While we hole up inside, businesses move outside.
The pandemic is forcing long-term changes on how we engage with built environments and space. Nine months into this pandemic, we’re already seeing that how we interact with existing and future urban spaces won’t return to the status quo. Today we’re seeing a rapid acceleration of changes in experiences that will last well beyond the pandemic:
- Restaurants are taking to the streets, displacing curbside parking with curbside seating. These alterations will cause cities and governments to rethink public spaces.
- Gyms and fitness activities have moved inside our homes, but also to mainstream public places. A wellness-focused community in open spaces will cause us to reconsider park and recreation programming in new ways.
- Theaters and the arts are moving from stages to outside lawn seating with big screens, which bring the ability for new audiences to the art of performance. Access for new and diverse audiences will bring new programming—with buildings as backdrops versus vessels.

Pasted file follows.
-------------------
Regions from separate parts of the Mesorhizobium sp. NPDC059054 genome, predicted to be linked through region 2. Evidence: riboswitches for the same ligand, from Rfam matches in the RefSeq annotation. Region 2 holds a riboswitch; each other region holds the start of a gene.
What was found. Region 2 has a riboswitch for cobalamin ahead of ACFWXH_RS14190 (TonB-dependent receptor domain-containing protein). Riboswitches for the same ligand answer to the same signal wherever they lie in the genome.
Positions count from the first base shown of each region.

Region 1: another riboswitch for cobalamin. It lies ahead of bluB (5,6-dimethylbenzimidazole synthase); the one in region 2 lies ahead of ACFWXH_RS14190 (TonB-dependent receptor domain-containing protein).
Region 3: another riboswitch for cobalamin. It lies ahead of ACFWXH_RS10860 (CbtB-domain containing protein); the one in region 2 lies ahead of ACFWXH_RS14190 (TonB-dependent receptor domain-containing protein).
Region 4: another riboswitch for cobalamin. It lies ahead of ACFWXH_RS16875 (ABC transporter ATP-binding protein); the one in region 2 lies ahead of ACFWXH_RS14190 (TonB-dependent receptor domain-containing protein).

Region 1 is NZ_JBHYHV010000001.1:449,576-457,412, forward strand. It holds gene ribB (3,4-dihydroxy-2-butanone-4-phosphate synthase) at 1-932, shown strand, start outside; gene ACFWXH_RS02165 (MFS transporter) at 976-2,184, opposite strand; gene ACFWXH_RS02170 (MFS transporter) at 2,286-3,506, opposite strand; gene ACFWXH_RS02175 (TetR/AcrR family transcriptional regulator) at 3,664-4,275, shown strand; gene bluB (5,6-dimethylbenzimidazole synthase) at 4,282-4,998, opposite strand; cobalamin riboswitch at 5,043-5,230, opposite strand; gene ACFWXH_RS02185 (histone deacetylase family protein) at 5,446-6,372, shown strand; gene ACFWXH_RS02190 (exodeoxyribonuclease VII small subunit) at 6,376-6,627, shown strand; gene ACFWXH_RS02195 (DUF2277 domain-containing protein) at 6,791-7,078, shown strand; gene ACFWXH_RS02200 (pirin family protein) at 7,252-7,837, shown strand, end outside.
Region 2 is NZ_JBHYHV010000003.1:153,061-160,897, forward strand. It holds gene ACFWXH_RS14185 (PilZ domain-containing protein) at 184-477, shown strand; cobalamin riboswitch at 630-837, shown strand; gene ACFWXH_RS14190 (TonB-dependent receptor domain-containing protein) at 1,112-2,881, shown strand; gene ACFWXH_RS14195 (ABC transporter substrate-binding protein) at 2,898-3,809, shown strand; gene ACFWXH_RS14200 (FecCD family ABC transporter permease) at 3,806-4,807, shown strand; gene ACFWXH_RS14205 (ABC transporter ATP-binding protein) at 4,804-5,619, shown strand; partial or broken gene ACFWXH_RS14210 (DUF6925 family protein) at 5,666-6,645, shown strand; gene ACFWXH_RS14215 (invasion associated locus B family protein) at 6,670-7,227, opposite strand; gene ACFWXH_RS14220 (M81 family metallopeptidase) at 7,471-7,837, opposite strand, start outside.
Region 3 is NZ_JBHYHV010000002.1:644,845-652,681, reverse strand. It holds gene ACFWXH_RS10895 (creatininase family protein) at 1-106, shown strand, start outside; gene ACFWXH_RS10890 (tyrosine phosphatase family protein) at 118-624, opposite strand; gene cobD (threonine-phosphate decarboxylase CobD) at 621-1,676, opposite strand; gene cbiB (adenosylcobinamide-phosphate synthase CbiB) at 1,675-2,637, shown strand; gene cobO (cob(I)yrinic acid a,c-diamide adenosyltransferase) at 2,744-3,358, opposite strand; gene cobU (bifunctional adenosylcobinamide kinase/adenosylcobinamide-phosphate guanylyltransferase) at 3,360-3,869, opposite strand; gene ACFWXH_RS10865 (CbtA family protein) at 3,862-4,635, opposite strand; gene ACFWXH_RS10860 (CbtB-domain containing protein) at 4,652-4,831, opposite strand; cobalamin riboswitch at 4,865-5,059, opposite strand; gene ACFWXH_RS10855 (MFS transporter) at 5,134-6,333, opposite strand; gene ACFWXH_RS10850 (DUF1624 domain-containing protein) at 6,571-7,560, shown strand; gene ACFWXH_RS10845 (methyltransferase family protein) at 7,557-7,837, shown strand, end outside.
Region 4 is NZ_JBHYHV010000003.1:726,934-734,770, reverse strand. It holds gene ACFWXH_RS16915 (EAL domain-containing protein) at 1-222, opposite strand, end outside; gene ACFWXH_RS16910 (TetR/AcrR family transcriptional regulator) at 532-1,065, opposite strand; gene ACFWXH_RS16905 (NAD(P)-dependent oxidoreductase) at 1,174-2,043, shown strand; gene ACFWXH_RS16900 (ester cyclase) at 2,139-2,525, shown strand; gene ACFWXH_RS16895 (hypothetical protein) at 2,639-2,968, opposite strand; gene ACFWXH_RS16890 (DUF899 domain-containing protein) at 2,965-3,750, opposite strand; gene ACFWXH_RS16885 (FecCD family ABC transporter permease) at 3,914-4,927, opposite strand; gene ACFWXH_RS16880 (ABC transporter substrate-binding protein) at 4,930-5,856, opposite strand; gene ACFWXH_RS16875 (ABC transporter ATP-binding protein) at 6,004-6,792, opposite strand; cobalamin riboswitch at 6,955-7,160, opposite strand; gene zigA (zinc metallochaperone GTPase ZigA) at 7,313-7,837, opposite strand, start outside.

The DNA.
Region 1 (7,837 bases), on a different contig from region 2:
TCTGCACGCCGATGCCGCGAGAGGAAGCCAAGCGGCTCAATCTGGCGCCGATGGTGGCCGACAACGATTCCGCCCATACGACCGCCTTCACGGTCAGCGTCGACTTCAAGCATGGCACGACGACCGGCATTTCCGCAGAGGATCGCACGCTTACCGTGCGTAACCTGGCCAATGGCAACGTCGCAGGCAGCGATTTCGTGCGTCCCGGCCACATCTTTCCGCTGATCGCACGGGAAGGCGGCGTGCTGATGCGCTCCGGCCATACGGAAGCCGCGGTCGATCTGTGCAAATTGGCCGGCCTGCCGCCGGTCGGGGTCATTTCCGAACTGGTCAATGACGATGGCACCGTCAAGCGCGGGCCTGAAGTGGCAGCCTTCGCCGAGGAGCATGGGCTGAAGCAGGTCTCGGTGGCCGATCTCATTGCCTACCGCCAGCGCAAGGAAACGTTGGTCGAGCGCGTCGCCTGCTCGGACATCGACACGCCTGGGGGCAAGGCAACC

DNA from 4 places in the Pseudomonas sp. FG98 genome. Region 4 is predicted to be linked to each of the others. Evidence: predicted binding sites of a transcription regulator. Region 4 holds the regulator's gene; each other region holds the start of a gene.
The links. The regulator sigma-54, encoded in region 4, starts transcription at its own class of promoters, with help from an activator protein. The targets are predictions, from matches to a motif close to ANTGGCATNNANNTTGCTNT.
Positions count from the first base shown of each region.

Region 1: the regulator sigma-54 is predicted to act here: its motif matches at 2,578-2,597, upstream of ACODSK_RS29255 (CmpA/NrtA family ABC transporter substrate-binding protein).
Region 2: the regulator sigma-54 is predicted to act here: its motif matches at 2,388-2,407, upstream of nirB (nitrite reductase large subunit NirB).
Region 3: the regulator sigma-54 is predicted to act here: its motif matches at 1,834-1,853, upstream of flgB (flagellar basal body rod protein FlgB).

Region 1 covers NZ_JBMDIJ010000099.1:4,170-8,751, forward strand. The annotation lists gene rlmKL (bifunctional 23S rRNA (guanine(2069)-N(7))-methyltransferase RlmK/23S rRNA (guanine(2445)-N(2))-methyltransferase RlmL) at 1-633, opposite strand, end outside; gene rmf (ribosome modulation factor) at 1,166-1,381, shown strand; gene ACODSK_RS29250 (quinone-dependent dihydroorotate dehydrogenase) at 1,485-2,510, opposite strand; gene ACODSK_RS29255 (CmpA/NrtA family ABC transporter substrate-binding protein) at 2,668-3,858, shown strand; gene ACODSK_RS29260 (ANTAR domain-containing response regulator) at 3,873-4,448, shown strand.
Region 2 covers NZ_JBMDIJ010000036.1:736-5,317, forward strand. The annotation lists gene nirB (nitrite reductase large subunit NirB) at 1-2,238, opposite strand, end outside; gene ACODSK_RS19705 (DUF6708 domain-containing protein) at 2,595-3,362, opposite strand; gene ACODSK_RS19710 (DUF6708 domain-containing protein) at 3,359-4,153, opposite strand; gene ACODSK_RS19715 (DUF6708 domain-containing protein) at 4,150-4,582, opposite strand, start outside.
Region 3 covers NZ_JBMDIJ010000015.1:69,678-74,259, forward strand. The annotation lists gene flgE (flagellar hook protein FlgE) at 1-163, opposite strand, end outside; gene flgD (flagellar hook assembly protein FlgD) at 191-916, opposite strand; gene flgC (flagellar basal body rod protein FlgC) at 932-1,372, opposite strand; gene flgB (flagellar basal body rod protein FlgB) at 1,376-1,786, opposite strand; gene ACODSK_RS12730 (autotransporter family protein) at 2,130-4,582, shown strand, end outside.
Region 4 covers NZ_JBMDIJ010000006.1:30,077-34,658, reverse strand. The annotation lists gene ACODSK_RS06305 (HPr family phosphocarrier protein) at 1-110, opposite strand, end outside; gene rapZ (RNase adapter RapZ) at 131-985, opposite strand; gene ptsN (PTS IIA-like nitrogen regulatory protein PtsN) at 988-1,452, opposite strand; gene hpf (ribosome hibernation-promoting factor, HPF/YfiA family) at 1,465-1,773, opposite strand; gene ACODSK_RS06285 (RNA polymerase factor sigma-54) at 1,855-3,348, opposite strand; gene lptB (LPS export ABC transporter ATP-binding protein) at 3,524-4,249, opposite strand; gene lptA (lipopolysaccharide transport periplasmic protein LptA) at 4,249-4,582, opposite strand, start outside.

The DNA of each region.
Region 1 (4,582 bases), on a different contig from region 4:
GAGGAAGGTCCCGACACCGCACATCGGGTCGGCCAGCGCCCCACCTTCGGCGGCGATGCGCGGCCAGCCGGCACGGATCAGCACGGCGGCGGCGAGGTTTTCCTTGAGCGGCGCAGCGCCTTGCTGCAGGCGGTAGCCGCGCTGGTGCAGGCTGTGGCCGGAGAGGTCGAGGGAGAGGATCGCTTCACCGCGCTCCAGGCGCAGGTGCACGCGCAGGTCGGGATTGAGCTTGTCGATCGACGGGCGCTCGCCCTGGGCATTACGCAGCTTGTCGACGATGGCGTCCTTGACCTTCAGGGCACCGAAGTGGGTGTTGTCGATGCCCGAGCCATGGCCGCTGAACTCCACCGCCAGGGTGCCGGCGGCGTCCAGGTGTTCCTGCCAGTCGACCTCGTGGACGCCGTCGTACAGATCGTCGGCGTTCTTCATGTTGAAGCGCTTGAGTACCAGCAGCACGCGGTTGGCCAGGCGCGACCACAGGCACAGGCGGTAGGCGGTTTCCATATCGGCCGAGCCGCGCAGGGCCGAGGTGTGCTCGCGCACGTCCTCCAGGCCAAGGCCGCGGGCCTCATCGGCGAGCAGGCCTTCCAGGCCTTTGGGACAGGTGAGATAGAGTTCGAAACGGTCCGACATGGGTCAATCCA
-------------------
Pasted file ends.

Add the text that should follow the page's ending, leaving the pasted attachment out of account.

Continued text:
While built environments are often rich tapestries created over time and designed to shape experiences for those that engage them, this pandemic will likely accelerate the creation of new engagement, which will rapidly transform the places we use in new and powerful ways . . . and that’s the silver lining we can walk away focusing on.